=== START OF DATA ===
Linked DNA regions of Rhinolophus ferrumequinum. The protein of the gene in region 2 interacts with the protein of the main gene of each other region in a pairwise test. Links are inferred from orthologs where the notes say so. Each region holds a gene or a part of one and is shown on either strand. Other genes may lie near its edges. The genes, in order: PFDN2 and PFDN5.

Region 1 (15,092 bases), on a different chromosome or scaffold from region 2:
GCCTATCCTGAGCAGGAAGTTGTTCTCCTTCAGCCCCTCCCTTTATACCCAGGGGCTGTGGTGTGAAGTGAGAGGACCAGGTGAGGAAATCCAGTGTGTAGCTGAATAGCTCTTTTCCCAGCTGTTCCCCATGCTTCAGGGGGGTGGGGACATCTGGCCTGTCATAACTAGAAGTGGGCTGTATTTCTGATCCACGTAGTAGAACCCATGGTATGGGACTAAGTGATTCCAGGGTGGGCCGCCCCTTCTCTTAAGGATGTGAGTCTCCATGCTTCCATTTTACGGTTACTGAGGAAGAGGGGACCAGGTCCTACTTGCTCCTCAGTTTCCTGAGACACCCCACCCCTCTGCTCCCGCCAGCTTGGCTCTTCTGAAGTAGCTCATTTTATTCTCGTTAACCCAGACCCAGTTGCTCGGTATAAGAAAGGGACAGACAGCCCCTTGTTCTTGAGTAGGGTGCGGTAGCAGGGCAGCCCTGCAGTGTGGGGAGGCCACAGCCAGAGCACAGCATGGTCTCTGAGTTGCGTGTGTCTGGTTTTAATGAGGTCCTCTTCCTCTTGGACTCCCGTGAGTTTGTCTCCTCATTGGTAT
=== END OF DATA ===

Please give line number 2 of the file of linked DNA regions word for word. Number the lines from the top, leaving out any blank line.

Region 1 (15,092 bases), on a different chromosome or scaffold from region 2: